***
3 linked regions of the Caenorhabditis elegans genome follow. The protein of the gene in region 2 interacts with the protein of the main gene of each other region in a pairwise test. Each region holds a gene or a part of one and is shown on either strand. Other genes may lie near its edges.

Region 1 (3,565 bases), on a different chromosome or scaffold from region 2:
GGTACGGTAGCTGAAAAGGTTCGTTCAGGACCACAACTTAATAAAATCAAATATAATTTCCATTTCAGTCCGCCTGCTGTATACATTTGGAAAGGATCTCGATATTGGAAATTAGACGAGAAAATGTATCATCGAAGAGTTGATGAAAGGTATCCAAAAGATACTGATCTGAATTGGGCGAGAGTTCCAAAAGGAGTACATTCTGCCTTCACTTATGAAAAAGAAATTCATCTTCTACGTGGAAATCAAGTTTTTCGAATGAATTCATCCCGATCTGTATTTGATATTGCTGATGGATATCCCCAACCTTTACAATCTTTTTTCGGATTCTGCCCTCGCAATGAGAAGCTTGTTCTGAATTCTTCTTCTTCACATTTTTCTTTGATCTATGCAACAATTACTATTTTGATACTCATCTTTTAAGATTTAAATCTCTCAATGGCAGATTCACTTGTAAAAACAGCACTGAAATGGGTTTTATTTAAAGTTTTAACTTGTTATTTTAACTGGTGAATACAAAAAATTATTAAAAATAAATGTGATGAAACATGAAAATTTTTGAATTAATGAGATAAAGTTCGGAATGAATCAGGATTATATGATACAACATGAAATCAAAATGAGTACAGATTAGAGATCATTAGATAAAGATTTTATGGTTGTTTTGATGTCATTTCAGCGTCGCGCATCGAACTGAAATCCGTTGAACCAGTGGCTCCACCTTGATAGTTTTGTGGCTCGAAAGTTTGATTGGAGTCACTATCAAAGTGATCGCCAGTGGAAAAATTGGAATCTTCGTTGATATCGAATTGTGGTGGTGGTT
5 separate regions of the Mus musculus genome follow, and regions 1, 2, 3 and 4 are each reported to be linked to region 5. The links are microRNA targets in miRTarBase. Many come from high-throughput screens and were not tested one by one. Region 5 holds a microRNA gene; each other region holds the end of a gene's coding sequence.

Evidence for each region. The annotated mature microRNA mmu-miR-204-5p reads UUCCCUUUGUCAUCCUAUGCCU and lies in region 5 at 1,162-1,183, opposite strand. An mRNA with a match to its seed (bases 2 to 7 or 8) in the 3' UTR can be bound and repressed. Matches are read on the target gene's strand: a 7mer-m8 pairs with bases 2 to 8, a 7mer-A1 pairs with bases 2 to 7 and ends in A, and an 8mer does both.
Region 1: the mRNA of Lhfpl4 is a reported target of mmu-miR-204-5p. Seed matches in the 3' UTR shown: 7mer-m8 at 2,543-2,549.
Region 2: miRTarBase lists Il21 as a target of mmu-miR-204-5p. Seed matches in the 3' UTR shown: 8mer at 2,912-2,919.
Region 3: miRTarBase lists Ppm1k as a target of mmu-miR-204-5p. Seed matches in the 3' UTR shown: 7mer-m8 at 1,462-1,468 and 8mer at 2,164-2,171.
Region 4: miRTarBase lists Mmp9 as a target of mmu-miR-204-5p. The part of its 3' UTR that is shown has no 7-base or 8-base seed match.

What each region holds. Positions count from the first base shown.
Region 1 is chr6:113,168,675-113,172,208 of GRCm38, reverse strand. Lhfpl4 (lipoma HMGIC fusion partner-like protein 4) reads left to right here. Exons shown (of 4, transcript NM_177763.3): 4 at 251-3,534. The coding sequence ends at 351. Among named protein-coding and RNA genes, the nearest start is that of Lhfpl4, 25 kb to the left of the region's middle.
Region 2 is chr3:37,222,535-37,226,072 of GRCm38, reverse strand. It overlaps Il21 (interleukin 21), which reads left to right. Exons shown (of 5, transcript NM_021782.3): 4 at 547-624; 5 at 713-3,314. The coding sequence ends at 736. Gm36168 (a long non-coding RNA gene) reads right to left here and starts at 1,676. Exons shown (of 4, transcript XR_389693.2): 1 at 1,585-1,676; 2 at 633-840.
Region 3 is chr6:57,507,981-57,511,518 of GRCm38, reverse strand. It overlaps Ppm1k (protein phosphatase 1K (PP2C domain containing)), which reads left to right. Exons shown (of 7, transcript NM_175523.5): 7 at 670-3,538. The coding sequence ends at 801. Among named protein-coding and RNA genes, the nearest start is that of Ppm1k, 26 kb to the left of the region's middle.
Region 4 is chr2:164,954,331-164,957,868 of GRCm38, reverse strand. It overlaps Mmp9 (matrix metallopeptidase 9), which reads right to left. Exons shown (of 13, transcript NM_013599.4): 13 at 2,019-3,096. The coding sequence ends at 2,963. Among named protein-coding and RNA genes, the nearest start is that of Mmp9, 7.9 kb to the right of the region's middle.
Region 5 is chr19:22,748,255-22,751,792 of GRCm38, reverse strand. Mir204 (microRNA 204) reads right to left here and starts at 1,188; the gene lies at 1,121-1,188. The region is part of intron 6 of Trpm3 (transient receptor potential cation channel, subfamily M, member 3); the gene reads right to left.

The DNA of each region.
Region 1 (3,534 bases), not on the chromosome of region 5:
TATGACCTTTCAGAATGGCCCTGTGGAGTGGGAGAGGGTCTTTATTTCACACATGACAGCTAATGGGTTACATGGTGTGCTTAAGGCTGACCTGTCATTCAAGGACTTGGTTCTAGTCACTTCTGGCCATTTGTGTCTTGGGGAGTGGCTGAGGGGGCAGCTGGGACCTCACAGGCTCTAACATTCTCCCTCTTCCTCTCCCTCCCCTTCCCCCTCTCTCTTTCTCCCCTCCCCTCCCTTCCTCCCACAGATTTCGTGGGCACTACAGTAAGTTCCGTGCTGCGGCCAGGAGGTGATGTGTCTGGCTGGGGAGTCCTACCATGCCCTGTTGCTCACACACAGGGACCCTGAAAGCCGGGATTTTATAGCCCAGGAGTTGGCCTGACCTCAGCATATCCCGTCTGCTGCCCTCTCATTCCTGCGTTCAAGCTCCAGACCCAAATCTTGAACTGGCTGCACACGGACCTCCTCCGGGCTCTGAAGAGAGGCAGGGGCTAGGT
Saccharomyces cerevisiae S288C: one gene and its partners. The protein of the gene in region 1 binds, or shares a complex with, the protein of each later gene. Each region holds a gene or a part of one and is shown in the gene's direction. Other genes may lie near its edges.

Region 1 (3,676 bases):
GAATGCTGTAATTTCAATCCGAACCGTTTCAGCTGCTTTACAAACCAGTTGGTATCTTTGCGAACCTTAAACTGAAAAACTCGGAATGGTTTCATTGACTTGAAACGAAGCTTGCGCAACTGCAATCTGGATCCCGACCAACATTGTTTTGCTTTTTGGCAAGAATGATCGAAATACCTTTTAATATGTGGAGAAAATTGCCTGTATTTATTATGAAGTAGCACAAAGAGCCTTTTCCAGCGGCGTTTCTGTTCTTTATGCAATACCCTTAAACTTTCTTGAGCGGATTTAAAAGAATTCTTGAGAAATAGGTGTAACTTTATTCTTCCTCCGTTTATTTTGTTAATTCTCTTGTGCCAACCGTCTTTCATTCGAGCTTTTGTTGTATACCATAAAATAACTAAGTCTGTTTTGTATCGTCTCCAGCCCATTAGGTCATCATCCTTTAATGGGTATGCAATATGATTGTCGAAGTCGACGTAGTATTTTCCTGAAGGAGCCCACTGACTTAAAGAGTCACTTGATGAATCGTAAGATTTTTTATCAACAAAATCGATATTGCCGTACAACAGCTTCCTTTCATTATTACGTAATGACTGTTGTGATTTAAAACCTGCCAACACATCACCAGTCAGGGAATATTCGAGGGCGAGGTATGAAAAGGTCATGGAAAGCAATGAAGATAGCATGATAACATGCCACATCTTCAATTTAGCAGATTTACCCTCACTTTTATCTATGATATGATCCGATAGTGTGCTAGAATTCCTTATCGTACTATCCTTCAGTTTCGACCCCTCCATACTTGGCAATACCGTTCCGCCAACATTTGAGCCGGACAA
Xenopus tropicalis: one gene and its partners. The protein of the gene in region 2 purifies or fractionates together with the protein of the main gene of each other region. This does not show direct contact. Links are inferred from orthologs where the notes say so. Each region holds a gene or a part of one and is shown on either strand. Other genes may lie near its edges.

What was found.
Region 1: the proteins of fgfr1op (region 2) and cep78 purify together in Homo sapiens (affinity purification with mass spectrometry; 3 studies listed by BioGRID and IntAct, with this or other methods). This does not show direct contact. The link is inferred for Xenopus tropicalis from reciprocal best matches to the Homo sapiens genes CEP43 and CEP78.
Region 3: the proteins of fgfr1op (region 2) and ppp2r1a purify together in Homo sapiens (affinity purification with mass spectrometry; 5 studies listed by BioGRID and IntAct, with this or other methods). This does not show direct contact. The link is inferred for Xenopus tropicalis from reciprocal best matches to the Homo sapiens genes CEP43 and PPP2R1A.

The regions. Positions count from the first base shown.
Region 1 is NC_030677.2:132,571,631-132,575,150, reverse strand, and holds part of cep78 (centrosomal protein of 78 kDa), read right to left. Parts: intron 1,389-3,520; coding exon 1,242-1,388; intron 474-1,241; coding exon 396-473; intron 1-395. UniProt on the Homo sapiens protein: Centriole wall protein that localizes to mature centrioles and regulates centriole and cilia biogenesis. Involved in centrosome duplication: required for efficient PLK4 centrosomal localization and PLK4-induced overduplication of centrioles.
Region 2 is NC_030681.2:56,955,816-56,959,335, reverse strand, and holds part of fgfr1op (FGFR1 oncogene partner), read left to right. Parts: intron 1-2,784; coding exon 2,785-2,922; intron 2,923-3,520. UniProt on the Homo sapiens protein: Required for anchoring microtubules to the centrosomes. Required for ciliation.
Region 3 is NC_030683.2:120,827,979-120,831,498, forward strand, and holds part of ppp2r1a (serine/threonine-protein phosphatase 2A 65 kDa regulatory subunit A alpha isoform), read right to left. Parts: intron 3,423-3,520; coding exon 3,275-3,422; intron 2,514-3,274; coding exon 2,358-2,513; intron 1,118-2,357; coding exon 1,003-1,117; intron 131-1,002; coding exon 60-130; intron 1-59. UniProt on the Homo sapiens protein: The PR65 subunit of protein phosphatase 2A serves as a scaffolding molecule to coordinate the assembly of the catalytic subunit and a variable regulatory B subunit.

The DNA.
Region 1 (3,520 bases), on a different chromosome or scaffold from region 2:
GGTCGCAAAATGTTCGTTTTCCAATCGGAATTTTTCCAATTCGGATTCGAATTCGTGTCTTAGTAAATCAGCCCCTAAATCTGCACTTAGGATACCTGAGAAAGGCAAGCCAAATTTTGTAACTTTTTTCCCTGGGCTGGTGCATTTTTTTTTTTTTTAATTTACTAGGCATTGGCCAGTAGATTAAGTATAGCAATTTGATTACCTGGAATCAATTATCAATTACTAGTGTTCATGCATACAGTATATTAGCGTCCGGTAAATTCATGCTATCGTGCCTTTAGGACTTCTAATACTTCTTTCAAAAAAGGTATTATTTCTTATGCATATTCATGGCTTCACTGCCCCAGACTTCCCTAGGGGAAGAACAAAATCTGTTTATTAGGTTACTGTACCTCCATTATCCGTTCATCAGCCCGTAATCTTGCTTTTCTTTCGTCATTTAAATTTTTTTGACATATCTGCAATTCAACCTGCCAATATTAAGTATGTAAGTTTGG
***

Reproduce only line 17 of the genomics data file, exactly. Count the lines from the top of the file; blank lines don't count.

Region 1 (3,534 bases), not on the chromosome of region 5: